In light of this loss and the denial of their claim by the homeowner’s insurer, Northern Security Insurance Company, Inc. (“Northern Security”), the plaintiffs ultimately brought suit, seeking a declaration that they were entitled to coverage for a “direct physical loss” to the unit, namely odor from cat urine. Northern Security moved for summary judgment on the grounds that the smell did not constitute a “physical loss,” and that the claim was barred by the policy’s pollution exclusion.

The trial court ruled in the insurer’s favor, and the plaintiffs appealed. The Supreme Court of New Hampshire began by reciting familiar principles of insurance contract construction: terms shall be accorded their plain meaning; the burden of proof rests with the insurer in a declaratory judgment action; and ambiguities must be construed in favor of coverage.

Are Noxious Odors a ‘Physical Loss’?

The first issue on appeal was whether the trial court erred in holding that the term “physical loss” required a “tangible physical alteration” of the unit, and that the continuous and noxious wafting of cat urine odor did not constitute such a tangible ­physical ­alteration. In addressing this issue, the court noted that the term “physical loss” was undefined in the plaintiffs’ policy, and cited the sixth edition of the Shorter Oxford English Dictionary for the definition of “physical”: “[o]f or pertaining to matter, or the world as perceived by the senses; material as [opposed] to mental or spiritual.” Based on that definition, the court concluded that the term “physical loss” need not be read to include only tangible changes to the property that can be seen or touched, but can also encompass changes that are perceived by the sense of smell.

Turning to case law, the court first recognized that some jurisdictions, like Michigan, have adopted a definition of “physical loss” that is, in fact, restricted to “tangible” changes. In support of its conclusion, however, the court went on to note “a substantial body of case law in which a variety of contaminating conditions, including odors, have been held to constitute a physical loss to property.” Here, the court cited cases from several jurisdictions that, in its view, support a more liberal interpretation of “physical loss.” Among those cases, the court cited decisions from Connecticut (asbestos and lead contamination was physical loss), New Jersey (ammonia release), and Colorado (gasoline vapors).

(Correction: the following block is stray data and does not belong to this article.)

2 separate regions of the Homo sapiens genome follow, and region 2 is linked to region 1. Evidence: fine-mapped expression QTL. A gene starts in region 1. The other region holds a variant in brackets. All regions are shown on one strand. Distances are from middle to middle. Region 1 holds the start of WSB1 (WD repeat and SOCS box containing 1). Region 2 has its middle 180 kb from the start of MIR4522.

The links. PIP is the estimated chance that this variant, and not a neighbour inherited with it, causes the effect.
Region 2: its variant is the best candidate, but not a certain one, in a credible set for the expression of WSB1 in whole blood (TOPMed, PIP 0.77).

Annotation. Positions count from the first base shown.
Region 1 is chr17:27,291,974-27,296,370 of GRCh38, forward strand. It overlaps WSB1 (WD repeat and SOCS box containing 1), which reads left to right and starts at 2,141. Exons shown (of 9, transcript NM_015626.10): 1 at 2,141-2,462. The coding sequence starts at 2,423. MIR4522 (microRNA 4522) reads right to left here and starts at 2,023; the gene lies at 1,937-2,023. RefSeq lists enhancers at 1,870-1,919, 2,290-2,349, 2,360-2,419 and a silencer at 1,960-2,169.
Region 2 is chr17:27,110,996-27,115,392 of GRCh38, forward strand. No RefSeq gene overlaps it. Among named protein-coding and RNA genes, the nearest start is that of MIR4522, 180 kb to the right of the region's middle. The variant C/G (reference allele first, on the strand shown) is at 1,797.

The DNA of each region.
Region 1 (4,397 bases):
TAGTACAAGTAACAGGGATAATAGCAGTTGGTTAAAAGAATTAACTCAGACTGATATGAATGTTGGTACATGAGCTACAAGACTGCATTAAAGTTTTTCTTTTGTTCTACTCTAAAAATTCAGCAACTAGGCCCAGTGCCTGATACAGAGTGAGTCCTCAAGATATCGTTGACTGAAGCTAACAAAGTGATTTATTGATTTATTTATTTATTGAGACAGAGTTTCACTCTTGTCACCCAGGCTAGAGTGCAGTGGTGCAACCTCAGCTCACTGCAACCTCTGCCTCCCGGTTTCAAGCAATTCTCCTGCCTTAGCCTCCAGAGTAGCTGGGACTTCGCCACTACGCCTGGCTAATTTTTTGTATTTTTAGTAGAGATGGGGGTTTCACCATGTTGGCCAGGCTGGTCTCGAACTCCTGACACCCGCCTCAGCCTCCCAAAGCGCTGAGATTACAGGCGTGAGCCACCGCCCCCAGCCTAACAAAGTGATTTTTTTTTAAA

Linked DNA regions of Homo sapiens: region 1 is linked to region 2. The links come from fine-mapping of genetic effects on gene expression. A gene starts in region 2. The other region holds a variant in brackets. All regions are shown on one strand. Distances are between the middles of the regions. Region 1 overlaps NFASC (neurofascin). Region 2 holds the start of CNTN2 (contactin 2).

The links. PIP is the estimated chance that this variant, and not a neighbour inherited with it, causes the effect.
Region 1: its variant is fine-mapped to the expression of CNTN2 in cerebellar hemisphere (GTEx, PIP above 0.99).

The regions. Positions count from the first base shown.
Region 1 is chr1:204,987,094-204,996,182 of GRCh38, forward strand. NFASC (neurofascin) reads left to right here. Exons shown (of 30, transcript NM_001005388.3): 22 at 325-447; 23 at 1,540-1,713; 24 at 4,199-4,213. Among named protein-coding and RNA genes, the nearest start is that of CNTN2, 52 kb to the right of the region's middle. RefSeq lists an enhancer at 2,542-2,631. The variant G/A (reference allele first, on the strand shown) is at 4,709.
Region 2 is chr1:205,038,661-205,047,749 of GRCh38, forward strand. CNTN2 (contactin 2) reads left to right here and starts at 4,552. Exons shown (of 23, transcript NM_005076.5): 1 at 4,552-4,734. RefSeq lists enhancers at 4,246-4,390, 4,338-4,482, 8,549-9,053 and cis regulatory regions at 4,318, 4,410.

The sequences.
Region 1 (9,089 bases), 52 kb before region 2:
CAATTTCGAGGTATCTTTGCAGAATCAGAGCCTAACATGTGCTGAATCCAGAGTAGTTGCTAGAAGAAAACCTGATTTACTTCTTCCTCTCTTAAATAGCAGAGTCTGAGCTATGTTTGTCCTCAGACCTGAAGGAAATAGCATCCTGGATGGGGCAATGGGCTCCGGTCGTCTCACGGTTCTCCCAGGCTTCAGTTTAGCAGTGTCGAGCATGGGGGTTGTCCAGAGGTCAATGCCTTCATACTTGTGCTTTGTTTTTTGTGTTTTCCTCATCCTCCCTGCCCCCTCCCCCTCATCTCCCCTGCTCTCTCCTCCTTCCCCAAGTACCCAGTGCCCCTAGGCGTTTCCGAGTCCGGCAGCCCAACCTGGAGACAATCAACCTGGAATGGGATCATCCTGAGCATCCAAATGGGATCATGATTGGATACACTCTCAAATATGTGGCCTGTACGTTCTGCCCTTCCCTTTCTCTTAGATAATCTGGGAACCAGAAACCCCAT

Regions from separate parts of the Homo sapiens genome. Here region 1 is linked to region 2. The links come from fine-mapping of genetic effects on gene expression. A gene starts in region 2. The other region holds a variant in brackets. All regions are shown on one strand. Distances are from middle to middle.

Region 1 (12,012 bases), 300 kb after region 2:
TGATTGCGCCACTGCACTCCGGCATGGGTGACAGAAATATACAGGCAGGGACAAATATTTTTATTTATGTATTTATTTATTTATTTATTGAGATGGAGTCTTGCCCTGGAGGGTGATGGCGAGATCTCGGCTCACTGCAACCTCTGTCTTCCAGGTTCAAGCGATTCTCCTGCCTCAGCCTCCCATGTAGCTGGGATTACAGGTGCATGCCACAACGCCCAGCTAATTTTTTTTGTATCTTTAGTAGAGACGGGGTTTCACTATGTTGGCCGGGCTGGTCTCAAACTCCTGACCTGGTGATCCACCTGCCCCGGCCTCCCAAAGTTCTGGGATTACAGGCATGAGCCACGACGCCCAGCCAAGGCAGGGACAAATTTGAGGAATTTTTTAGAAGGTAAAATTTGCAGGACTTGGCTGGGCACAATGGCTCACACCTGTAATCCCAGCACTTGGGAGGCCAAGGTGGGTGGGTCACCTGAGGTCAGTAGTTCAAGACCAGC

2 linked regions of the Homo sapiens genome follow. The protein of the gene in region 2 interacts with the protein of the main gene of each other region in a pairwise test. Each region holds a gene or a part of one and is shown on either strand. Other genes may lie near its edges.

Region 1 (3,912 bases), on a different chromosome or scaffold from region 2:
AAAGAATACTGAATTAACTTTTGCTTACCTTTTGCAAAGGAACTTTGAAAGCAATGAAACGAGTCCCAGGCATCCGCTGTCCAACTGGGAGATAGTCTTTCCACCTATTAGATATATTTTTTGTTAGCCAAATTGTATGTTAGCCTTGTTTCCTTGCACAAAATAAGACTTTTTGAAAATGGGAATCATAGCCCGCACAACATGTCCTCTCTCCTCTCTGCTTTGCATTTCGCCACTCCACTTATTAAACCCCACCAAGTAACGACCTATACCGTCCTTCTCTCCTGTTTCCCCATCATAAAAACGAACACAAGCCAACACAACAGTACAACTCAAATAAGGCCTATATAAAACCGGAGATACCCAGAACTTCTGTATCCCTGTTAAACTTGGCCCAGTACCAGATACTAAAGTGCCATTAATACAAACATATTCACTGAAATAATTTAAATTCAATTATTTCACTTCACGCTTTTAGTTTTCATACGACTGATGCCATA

While the insurer urged the court to follow its own prior definition of the term “physical injury,” the court refused because the case relied upon by Northern Security, Webster v. Acadia Insurance Company, 156 N.H. 317 (2007), turned on the interpretation of the term “property damage” contained in Coverage E, pertaining to personal liability. While the Mellins’ homeowner’s policy contained that same definition, the personal liability coverage part of that policy was not at issue. Simply put, the Mellins’ claim was one for first-party, not third-party, coverage, and was thus distinguishable from Webster.

In ultimately rejecting the trial court’s holding that “physical loss” required “tangible changes,” the New Hampshire Supreme Court articulated the standard that “physical loss” ­requires only a “distinct and demonstrable alteration to the unit” not limited to structural changes and including changes perceived by smell. Interestingly, the trial court’s holding gave effect to the “physical” component of the term “physical loss” by including an ostensible synonym — “tangible” — in its standard of interpretation, while the court did not. Rather than deciding the coverage issue however, the court instead remanded the case to the trial court to apply the newly articulated standard for “physical loss.”

Is the Noxious Odor of Cat Urine Excluded By the ‘Pollution’ Exclusion?

The court next considered the issue of whether the policy’s pollution exclusion would allow Northern Security to relieve itself of its coverage obligation. The operative exclusion disclaimed coverage for “pollutants,” which were defined, in pertinent part, as: “any … irritant or contaminant, including … vapor … [and] fumes.” You may have read that definition, looked at the legal standard above that states that terms must be accorded their plain meaning, and assumed that this second issue would be easily resolved in the insurer’s favor. If so, you would be wrong.

The court began by stating that this definition did not render the term “pollutant” unambiguous. The terms “irritant” and “contaminant” were impugned as “virtually boundless, for there is no substance or chemical in existence that would not irritate or damage some person or property.” As such the definitional phrase “any … irritant or contaminant” was held to be too broad to meaningfully define “pollutant.” Further, the court was persuaded that because other courts have construed similarly worded pollution exclusions in different ways, this meant that the exclusion was ambiguous.

Curiously, nowhere in the court’s analysis did it consider the Oxford definition of the word “fumes”: “Gas, smoke or vapor that smells strongly or is dangerous to inhale; a pungent odor of a particular thing or substance.” It would appear that the latter portion of this definition would end the inquiry, since the smell of cat urine is quite plainly “a pungent odor of a particular thing or substance.” Yet, the court did not engage in this analysis.